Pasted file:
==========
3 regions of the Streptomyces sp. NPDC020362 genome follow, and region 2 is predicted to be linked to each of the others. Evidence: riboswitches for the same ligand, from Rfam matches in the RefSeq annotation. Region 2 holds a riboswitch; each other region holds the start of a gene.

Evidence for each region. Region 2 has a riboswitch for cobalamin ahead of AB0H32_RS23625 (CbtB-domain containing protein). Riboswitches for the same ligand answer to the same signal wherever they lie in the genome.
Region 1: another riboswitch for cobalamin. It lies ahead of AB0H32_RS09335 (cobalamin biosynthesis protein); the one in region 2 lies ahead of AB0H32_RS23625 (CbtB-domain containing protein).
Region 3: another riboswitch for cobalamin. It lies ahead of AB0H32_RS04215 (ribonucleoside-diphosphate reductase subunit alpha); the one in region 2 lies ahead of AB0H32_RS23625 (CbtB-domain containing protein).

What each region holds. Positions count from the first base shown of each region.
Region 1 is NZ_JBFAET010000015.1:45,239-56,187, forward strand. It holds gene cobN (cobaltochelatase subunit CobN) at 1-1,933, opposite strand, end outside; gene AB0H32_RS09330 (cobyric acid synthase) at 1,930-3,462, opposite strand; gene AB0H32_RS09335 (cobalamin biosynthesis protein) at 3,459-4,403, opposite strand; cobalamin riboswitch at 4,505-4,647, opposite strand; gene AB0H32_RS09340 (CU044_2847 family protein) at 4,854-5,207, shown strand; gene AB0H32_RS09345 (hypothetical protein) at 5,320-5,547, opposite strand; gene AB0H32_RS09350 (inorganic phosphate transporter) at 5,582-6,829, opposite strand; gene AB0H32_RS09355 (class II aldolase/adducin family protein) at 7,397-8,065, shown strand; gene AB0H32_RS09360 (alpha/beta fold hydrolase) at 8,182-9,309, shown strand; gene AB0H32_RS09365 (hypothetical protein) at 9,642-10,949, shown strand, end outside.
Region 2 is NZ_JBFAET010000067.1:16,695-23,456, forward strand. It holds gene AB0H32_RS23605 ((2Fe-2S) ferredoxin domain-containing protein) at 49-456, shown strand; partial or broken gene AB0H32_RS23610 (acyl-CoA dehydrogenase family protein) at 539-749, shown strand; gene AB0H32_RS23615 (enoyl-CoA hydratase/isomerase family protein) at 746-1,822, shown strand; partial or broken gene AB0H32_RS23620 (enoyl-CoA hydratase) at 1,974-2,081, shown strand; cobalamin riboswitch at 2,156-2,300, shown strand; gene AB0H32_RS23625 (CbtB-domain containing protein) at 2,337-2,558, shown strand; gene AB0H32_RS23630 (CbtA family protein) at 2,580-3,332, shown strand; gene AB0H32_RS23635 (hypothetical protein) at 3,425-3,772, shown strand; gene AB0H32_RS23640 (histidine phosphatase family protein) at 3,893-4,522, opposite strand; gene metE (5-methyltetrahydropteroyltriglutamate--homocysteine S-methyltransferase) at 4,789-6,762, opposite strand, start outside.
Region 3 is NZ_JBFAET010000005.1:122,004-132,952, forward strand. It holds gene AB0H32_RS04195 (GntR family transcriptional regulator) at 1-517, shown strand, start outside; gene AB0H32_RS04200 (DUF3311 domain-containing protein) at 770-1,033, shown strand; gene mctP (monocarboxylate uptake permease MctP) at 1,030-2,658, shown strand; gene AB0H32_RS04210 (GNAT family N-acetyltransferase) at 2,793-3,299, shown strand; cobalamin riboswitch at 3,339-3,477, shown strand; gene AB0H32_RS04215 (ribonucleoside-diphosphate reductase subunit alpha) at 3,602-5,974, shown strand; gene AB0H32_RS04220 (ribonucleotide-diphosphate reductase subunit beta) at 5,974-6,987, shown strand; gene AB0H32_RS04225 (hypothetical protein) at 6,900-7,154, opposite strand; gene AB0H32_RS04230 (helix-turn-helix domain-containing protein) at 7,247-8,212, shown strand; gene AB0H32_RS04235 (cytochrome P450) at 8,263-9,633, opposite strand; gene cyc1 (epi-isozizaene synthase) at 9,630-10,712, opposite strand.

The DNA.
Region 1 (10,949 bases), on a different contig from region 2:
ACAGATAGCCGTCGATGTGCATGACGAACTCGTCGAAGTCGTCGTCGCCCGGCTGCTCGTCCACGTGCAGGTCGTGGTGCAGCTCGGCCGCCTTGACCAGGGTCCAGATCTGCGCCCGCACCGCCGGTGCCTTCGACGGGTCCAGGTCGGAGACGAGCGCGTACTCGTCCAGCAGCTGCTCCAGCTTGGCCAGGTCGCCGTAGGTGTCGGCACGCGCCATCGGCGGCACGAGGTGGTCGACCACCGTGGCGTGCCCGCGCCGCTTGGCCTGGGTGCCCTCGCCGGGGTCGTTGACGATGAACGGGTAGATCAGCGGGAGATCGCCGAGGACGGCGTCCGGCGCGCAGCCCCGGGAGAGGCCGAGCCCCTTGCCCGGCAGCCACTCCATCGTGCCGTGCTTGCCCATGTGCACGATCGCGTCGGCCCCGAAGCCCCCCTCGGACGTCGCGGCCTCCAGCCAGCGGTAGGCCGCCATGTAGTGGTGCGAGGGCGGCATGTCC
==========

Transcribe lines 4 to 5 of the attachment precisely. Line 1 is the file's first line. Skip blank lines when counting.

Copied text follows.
Region 3: another riboswitch for cobalamin. It lies ahead of AB0H32_RS04215 (ribonucleoside-diphosphate reductase subunit alpha); the one in region 2 lies ahead of AB0H32_RS23625 (CbtB-domain containing protein).

What each region holds. Positions count from the first base shown of each region.